Good Omens, Amazon Prime

On paper, a collaboration between fantasy authors Terry Pratchett and Neil Gaiman is so mouth-watering a prospect that it’s hard to believe it could ever have come about. But it did, in 1990 novel Good Omens, a comic tale about the coming of the Apocalypse written two-thirds by Pratchett (his estimate) and one third by Gaiman.

Unsurprisingly, adaptations have been mooted for decades. But in finally bringing it to the small screen Amazon Video have made two very sensible decisions. First, they’ve employed Gaiman to come up with the screenplay. Second, they’ve doubled the wow factor by putting another dream-team in front of the camera: David Tennant and Michael Sheen. Two of our most watchable actors, they bring a gleeful, Lemon-and-Matthau-in-The-Odd-Couple feel to this offbeat tale of angels and demons, directed by Scot Douglas Mackinnon.

The story centres on a hunt for the Antichrist. He was supposed to have been delivered to an unsuspecting American diplomat 11 years earlier by some evil nuns but instead there was a mix up and he ended up with a nice middle-class family in suburban Oxfordshire instead. Oops.

Tennant is Crawley, the demon who tempted Adam and Eve and the person who cocked up the delivery. Sheen is Aziraphele, an angel with a taste for fine food and wine. It was his job to guard Eden’s East Gate (soft-hearted fool that he is, he let Adam and Eve leave the grounds) and in the postlapsarian era his mission is to keep an eye on the dissolute Crawley, who races around London in a vintage jalopy like a carrot-topped Cruella de Vil.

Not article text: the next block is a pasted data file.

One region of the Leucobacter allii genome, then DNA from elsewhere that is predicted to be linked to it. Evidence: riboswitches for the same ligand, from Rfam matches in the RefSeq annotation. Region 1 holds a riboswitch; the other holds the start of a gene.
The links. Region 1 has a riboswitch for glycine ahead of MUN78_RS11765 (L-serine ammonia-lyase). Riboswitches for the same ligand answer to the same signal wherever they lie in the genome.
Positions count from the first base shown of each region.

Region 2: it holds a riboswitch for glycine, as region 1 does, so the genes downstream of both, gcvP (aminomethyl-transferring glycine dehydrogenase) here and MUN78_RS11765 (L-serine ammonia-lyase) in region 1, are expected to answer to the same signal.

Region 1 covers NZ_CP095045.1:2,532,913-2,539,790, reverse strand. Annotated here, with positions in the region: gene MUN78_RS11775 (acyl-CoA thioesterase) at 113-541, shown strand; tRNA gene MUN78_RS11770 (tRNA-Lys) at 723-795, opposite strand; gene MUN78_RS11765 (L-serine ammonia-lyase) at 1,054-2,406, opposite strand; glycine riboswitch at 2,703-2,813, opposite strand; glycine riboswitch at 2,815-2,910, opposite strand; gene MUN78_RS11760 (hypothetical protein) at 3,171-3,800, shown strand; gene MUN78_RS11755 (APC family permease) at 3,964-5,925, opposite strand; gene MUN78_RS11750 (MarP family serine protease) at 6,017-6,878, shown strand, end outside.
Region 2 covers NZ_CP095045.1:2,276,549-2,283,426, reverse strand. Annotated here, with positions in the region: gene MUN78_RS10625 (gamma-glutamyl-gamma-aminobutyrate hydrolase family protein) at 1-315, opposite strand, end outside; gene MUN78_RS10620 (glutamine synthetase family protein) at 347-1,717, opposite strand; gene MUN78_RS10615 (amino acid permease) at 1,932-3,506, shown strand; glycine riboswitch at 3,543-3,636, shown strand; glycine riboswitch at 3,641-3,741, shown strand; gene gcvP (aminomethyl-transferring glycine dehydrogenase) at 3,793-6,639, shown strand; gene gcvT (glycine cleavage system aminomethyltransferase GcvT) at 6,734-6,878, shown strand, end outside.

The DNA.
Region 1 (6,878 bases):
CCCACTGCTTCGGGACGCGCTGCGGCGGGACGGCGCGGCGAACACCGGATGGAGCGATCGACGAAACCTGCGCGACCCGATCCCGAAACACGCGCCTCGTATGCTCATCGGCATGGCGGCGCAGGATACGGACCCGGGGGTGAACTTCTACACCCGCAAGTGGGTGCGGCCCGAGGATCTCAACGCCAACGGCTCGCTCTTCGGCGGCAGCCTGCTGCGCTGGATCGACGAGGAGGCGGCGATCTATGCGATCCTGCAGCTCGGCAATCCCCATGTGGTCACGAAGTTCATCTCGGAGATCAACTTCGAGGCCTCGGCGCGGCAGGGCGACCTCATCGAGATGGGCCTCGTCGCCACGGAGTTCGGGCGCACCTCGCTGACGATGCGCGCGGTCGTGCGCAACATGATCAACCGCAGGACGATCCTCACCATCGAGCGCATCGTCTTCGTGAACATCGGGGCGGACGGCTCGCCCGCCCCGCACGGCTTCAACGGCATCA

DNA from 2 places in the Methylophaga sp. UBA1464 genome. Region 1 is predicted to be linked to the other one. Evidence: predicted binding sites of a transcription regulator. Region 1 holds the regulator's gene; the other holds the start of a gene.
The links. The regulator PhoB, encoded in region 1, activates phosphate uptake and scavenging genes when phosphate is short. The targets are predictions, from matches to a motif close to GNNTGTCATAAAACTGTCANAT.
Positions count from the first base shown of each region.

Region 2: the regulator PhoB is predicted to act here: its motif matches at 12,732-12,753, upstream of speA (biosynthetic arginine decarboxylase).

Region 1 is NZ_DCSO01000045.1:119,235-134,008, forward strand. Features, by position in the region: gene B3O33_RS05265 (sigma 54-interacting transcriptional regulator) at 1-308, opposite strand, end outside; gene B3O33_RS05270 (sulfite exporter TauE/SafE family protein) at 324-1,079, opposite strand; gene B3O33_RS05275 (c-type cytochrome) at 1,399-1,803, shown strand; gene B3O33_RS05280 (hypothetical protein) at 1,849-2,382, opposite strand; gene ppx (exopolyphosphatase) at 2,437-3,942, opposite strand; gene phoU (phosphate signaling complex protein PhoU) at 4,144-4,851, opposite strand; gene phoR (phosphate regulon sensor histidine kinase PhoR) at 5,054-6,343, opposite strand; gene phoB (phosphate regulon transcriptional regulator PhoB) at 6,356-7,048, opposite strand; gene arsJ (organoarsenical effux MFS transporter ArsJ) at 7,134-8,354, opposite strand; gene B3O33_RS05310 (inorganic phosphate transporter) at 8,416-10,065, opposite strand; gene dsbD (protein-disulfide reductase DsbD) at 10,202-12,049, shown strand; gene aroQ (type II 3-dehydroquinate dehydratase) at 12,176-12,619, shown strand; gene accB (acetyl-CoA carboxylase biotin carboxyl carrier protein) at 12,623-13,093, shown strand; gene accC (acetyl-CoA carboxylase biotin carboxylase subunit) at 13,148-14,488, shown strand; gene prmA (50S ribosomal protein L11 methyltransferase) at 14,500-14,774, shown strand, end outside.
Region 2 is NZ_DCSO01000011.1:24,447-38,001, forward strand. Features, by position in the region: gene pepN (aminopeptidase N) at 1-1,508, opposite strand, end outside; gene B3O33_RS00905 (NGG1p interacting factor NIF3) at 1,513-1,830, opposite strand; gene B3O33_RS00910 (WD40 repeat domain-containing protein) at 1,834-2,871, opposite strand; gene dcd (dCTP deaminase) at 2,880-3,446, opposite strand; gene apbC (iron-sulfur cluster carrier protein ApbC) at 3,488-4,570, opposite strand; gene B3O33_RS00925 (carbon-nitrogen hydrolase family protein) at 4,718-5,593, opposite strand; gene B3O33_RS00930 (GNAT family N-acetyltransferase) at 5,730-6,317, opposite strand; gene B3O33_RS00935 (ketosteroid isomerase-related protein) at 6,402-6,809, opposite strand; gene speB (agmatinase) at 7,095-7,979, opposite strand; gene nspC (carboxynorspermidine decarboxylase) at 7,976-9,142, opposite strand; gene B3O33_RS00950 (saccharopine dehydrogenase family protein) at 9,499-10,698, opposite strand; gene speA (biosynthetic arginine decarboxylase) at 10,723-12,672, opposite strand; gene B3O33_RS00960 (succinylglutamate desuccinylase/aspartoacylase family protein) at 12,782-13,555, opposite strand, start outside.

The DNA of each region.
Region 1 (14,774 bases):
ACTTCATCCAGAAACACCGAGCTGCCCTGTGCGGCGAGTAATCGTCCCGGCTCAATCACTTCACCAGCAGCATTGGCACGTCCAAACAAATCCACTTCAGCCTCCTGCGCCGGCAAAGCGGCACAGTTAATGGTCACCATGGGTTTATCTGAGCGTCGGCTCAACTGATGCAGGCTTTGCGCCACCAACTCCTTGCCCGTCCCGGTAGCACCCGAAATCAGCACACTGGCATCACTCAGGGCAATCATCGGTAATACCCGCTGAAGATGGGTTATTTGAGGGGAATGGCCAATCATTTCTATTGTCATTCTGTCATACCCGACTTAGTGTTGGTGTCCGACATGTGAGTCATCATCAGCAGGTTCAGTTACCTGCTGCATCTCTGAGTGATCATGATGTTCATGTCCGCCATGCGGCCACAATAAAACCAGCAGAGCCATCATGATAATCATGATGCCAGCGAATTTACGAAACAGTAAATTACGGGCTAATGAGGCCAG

Heaven and Hell are characterised as head offices overly concerned with paperwork and in a winning series of flashbacks in episode three the pair came to an accommodation about working together to ensure they both did the bare minimum of “work”. Besides, as Crawley pointed in a scene set during the French Revolution, humans made a good job of the whole death, destruction and mayhem thing without his help.

The show jumps around a lot, through time and celestial planes mostly, and by the end of episode two there was a dizzying number of other characters in play, among them young witch Anathema Device (Adria Arjona), who has a book of prophesies and is tasked with finding the Antichrist, and apprentice witch-hunter Newton Pulsifer (Jack Whitehall).

But it’s never less than terrific fun and there’s a starry supporting cast to help things along, headed by Frances McDormand as the voice of God, Jon Hamm as the officious Archangel Gabriel and Anna Maxwell Martin as Beelzebub. Satan is voiced by Benedict Cumberbatch.

The show is currently streaming as a boxset, but for the Amazon Prime-less among you there’s a chance to catch all six episodes in a free event at the Edinburgh International Film Festival on June 29. Good Omens is also scheduled to air on BBC Two later in the year. Do not miss it.